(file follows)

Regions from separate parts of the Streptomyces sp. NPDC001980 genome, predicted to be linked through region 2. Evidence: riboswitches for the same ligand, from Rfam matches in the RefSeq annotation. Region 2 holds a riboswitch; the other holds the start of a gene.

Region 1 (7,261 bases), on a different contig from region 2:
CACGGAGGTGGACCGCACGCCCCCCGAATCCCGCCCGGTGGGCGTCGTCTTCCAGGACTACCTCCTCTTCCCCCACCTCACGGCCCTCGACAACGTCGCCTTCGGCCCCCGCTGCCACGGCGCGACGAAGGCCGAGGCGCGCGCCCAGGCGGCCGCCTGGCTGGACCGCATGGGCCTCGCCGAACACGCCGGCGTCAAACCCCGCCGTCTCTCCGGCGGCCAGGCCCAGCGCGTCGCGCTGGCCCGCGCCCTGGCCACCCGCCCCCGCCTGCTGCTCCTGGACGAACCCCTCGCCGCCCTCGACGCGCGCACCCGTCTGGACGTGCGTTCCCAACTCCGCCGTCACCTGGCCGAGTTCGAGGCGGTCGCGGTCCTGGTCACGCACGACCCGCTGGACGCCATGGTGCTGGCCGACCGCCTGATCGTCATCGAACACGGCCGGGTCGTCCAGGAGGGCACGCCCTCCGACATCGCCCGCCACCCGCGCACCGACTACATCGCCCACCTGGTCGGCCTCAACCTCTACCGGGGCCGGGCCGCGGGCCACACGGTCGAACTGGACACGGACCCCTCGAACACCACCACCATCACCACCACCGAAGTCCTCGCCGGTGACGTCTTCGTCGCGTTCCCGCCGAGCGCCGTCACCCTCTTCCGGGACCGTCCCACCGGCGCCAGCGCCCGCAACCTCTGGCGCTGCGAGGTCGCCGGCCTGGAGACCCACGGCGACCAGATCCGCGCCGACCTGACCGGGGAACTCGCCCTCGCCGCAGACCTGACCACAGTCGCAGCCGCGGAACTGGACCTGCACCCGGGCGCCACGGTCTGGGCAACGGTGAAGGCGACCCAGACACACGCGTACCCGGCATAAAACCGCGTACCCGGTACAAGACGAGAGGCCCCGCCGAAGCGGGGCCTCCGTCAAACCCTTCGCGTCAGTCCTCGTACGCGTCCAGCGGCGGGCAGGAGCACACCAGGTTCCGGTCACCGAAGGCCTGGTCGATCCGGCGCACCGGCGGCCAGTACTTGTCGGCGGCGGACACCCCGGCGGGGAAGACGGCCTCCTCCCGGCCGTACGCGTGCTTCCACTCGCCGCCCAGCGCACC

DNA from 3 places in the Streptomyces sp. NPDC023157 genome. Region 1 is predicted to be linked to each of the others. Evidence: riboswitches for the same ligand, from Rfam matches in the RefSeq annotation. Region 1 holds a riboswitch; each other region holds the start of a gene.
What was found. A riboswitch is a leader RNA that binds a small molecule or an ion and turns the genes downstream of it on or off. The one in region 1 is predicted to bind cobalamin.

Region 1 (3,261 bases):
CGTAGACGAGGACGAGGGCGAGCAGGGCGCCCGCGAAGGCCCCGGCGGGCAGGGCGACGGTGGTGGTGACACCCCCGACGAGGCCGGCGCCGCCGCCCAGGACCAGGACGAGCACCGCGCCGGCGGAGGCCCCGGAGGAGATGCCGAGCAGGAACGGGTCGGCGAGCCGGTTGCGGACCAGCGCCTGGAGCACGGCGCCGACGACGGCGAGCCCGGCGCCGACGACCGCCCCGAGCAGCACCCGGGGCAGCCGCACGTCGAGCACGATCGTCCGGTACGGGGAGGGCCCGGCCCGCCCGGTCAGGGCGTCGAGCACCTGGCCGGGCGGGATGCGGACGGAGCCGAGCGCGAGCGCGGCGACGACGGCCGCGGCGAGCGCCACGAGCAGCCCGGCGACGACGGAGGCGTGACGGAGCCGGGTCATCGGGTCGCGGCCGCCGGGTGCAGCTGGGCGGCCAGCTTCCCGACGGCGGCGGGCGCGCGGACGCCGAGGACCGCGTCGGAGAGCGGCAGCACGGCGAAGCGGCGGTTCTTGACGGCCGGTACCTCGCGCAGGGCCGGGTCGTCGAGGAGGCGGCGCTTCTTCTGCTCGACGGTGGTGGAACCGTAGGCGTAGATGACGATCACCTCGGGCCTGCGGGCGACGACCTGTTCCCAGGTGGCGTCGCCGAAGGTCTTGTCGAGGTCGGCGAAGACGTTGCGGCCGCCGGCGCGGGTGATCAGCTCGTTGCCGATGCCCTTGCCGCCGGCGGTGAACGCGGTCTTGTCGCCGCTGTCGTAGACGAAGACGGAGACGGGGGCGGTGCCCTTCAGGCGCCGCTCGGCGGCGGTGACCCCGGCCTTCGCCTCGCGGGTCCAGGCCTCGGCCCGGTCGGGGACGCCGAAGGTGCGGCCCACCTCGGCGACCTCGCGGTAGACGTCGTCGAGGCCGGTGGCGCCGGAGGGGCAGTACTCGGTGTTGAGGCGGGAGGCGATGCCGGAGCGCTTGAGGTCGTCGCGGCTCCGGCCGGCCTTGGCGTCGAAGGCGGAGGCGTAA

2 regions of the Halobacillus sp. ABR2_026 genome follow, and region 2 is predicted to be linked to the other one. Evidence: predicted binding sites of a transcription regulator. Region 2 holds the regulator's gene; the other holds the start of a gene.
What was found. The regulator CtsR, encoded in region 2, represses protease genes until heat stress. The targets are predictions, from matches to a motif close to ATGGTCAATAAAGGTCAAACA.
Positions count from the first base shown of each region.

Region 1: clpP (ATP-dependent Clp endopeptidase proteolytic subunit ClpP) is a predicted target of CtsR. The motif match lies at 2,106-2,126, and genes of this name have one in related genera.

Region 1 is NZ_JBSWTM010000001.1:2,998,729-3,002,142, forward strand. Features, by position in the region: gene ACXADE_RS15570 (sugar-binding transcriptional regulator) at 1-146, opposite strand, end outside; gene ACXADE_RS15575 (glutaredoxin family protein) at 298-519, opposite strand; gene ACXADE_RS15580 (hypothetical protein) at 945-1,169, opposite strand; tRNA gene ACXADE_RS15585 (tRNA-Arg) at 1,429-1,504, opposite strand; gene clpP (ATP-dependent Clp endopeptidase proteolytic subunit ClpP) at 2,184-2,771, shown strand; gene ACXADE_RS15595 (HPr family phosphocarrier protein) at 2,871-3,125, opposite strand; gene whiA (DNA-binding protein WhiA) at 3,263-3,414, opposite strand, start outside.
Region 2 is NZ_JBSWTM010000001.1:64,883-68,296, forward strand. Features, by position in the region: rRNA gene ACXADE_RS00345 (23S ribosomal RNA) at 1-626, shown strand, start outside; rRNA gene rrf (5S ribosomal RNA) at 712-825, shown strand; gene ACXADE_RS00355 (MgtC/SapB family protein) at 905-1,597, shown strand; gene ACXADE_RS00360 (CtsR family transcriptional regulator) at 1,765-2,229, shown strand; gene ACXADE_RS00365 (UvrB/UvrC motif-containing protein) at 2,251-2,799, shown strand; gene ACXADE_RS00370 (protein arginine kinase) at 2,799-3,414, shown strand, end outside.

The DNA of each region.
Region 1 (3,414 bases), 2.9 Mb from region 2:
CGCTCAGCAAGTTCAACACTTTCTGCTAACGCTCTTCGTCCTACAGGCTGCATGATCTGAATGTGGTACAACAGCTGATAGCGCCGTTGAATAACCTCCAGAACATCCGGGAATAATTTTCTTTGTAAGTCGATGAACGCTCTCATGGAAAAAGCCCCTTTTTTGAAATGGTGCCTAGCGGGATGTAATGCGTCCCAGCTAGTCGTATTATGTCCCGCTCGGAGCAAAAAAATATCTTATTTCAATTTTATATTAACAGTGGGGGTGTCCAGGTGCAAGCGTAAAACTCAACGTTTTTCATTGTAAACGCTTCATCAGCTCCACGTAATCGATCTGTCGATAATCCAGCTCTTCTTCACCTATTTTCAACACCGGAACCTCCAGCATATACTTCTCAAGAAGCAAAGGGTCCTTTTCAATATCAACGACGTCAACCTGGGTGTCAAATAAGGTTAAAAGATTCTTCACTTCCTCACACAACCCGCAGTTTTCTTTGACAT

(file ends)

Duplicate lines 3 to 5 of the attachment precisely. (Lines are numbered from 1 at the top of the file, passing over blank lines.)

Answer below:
CACGGAGGTGGACCGCACGCCCCCCGAATCCCGCCCGGTGGGCGTCGTCTTCCAGGACTACCTCCTCTTCCCCCACCTCACGGCCCTCGACAACGTCGCCTTCGGCCCCCGCTGCCACGGCGCGACGAAGGCCGAGGCGCGCGCCCAGGCGGCCGCCTGGCTGGACCGCATGGGCCTCGCCGAACACGCCGGCGTCAAACCCCGCCGTCTCTCCGGCGGCCAGGCCCAGCGCGTCGCGCTGGCCCGCGCCCTGGCCACCCGCCCCCGCCTGCTGCTCCTGGACGAACCCCTCGCCGCCCTCGACGCGCGCACCCGTCTGGACGTGCGTTCCCAACTCCGCCGTCACCTGGCCGAGTTCGAGGCGGTCGCGGTCCTGGTCACGCACGACCCGCTGGACGCCATGGTGCTGGCCGACCGCCTGATCGTCATCGAACACGGCCGGGTCGTCCAGGAGGGCACGCCCTCCGACATCGCCCGCCACCCGCGCACCGACTACATCGCCCACCTGGTCGGCCTCAACCTCTACCGGGGCCGGGCCGCGGGCCACACGGTCGAACTGGACACGGACCCCTCGAACACCACCACCATCACCACCACCGAAGTCCTCGCCGGTGACGTCTTCGTCGCGTTCCCGCCGAGCGCCGTCACCCTCTTCCGGGACCGTCCCACCGGCGCCAGCGCCCGCAACCTCTGGCGCTGCGAGGTCGCCGGCCTGGAGACCCACGGCGACCAGATCCGCGCCGACCTGACCGGGGAACTCGCCCTCGCCGCAGACCTGACCACAGTCGCAGCCGCGGAACTGGACCTGCACCCGGGCGCCACGGTCTGGGCAACGGTGAAGGCGACCCAGACACACGCGTACCCGGCATAAAACCGCGTACCCGGTACAAGACGAGAGGCCCCGCCGAAGCGGGGCCTCCGTCAAACCCTTCGCGTCAGTCCTCGTACGCGTCCAGCGGCGGGCAGGAGCACACCAGGTTCCGGTCACCGAAGGCCTGGTCGATCCGGCGCACCGGCGGCCAGTACTTGTCGGCGGCGGACACCCCGGCGGGGAAGACGGCCTCCTCCCGGCCGTACGCGTGCTTCCACTCGCCGCCCAGCGCACC

DNA from 3 places in the Streptomyces sp. NPDC023157 genome. Region 1 is predicted to be linked to each of the others. Evidence: riboswitches for the same ligand, from Rfam matches in the RefSeq annotation. Region 1 holds a riboswitch; each other region holds the start of a gene.
What was found. A riboswitch is a leader RNA that binds a small molecule or an ion and turns the genes downstream of it on or off. The one in region 1 is predicted to bind cobalamin.